G. L. Nesom

Phytologia 71: 249. 1991

Etymology: Columbia (River), and doria, an early name for goldenrods
Treatment appears in FNA Volume 20. Treatment on page 167. Mentioned on page 8, 168.
Subshrubs 30–60 cm; taproots stout, bases woody, branched. Stems strictly erect, mostly simple, glabrous or glabrate to hirtellous. Leaves basal (usually not persistent) and cauline; alternate; sessile; blades oblanceolate, gradually reduced distally, margins entire, 1-nerved (net-nerved), sparsely scabroso-hispidulous, eglandular or obscurely gland-dotted, not resinous. Heads radiate, in racemiform or loosely spiciform to loosely corymbiform arrays. Involucres cylindro-turbinate, 8–11 × 5–6 mm. Phyllaries 35–40 in 5–6 series, 1-nerved (not evident; convex, not keeled or only slightly so on distal 1/2), lanceolate, unequal, proximal 2/3 white-indurate, margins herbaceous, convex, midnerves not evident (apices green), glabrous. Receptacles flat, smooth, epaleate. Ray florets 5–8, pistillate, fertile; corollas yellow (weakly if at all coiling). Disc florets 15–25, bisexual, fertile; corollas yellow, tubes shorter than narrowly funnelform throats, lobes 5, erect, deltate; style-branch appendages linear-lanceolate (5–6 times longer than stigmatic lines, papillate distally). Cypselae narrowly oblong, slightly compressed, 8-nerved, moderately strigose; pappi persistent, of 40–50, tan, barbellate, attenuate bristles in 1 series.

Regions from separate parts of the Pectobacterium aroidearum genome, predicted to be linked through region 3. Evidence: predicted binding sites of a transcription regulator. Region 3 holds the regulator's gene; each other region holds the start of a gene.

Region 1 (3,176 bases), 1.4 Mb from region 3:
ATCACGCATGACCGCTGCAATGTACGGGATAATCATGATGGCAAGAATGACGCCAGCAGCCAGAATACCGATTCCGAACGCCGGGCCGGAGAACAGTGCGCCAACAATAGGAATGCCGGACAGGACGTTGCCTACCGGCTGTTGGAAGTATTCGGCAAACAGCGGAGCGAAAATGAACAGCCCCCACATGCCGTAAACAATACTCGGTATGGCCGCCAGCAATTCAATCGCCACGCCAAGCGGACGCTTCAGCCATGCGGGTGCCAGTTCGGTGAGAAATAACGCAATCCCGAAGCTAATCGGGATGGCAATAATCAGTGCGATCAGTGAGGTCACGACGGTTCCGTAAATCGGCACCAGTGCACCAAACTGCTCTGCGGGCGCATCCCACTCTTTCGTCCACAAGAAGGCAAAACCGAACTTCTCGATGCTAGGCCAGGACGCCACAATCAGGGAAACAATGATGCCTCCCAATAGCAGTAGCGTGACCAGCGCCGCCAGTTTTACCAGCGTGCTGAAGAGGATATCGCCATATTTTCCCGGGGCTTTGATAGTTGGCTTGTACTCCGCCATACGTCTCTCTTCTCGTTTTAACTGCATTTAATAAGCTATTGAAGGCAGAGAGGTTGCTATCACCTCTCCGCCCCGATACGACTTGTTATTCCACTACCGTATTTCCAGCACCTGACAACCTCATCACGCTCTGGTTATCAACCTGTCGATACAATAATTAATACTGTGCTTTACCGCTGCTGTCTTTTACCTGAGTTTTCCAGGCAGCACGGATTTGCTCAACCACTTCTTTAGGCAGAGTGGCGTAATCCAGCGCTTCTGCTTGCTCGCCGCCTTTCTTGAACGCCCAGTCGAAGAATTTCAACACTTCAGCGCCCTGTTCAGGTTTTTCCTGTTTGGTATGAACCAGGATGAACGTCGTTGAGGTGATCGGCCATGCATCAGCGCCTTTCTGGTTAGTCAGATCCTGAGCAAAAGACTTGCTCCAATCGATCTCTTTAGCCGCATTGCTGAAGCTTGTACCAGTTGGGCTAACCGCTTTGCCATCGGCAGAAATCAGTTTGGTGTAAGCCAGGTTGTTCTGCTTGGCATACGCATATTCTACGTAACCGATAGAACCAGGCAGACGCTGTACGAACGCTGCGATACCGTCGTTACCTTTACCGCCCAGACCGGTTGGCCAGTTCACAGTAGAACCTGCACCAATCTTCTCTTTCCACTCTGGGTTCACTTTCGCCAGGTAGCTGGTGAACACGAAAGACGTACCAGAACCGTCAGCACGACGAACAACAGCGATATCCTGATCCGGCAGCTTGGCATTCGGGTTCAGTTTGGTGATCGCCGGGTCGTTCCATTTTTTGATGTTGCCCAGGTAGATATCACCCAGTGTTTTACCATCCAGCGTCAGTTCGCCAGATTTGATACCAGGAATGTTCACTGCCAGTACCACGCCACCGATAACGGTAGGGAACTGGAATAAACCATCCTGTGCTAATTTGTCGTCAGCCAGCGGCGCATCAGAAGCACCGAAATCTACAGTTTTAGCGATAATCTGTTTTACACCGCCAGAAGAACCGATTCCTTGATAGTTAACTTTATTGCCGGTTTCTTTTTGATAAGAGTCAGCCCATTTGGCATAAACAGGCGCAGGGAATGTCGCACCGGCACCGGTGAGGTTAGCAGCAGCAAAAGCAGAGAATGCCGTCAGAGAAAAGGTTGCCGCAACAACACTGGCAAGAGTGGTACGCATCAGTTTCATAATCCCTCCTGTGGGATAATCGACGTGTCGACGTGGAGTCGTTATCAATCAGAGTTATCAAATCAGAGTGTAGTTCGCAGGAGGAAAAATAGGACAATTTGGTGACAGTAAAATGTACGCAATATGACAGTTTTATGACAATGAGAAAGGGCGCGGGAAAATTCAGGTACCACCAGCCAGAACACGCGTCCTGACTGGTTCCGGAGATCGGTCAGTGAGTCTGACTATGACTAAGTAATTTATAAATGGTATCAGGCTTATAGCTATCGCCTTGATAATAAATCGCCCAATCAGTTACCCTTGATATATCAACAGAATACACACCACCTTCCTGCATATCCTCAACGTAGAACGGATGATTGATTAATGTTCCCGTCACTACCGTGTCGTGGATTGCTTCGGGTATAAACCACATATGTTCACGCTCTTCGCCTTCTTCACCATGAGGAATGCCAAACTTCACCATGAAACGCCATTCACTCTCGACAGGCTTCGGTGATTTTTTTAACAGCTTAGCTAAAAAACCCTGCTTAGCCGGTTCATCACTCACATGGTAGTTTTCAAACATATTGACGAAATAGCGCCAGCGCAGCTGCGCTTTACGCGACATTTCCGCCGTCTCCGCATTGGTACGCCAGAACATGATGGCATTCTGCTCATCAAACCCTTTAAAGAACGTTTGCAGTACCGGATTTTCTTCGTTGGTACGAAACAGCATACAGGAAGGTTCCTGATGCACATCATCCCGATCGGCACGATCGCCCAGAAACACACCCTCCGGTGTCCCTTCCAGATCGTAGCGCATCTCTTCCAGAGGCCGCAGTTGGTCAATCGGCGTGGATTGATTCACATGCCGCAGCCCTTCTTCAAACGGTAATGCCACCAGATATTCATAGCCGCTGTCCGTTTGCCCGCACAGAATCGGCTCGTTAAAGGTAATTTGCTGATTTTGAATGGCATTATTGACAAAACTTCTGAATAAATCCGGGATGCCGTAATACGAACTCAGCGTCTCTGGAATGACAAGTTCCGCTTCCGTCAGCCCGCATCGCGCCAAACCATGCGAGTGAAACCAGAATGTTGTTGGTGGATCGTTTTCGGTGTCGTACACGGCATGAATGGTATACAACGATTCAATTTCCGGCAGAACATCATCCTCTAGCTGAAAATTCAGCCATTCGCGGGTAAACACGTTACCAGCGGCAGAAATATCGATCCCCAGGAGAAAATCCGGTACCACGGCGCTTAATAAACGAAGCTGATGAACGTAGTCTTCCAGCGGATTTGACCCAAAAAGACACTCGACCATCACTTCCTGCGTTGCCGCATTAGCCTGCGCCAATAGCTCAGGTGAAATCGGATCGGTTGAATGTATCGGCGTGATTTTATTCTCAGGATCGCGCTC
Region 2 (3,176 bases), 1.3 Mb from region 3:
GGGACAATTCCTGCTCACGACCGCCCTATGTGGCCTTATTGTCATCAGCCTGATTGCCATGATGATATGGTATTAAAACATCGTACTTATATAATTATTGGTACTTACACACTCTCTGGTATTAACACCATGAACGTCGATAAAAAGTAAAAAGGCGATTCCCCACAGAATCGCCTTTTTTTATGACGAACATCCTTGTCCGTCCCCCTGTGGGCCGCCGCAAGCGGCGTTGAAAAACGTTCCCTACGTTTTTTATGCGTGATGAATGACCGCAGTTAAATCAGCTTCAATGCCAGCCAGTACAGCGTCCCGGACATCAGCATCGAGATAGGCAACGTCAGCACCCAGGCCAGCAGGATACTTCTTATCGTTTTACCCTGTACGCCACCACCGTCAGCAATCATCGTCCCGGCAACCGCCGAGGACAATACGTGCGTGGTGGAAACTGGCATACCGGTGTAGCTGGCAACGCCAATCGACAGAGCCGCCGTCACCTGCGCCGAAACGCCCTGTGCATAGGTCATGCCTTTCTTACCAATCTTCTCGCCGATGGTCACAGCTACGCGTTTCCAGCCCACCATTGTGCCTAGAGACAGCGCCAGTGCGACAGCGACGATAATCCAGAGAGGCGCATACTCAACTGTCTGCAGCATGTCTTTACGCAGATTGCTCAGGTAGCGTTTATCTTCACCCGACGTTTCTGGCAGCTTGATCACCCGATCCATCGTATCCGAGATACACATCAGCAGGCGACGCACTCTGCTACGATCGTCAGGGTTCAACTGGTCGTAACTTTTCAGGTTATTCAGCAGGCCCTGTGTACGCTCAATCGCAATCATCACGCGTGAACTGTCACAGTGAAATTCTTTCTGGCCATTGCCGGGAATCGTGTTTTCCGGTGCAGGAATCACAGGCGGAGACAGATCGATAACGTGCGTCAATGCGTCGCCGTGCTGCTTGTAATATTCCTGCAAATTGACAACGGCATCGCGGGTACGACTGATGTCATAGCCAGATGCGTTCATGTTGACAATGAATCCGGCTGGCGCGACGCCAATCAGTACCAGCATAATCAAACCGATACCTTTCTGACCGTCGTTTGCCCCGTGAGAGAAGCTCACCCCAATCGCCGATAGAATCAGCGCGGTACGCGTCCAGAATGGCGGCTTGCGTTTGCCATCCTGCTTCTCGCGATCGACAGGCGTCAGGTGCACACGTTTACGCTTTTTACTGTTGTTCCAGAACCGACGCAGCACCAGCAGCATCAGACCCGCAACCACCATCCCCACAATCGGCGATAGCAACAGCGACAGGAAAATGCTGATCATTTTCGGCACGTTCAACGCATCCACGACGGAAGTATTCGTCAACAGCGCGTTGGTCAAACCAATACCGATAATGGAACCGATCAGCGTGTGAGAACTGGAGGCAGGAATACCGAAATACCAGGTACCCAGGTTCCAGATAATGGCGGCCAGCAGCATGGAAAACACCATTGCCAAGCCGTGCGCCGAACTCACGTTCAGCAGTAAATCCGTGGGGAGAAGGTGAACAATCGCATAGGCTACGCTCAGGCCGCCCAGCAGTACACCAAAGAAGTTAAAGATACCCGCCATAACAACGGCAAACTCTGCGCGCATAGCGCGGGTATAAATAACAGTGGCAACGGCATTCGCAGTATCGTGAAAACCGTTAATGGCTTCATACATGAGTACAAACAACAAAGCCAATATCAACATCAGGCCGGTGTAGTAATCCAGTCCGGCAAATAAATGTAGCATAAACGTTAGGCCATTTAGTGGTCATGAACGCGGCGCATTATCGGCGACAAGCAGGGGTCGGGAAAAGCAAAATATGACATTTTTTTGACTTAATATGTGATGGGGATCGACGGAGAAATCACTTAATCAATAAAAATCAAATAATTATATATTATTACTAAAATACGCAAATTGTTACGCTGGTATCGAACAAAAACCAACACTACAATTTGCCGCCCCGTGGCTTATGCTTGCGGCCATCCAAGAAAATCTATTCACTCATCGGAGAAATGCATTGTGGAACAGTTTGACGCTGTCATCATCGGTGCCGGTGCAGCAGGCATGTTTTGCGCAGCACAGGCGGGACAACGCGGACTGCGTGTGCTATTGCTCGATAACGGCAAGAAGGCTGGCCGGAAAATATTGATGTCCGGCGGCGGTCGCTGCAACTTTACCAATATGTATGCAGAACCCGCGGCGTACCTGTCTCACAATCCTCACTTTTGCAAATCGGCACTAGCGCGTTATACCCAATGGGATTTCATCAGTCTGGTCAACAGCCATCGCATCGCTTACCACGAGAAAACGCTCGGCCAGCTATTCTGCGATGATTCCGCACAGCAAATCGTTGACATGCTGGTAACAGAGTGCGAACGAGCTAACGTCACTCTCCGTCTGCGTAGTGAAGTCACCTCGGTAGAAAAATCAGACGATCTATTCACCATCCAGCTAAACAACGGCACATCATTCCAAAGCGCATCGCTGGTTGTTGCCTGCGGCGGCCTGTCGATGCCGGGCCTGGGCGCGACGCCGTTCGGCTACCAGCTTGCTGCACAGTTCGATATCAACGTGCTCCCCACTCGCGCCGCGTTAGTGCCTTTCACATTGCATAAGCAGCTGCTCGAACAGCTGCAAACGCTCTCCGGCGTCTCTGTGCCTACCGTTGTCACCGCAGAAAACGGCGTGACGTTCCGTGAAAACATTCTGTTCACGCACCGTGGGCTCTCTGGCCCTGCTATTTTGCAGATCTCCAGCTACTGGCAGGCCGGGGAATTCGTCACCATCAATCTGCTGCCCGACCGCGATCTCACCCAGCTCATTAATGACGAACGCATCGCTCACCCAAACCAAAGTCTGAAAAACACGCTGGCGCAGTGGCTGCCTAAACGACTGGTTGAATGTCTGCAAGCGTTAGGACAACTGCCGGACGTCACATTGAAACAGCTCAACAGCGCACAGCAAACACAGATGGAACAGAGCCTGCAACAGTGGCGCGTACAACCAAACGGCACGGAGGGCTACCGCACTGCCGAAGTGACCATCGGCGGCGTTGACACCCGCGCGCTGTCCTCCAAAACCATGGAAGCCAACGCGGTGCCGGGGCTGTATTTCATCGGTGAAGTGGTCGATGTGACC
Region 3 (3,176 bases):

nw United States.


Species 1.

Possibly, Columbiadoria is a member of the Petradoria group (Solidagininae), although it lacks the characteristic linear-lanceolate, parallel-nerveed leaves of those species (G. L. Nesom 1991f).

Lower Taxa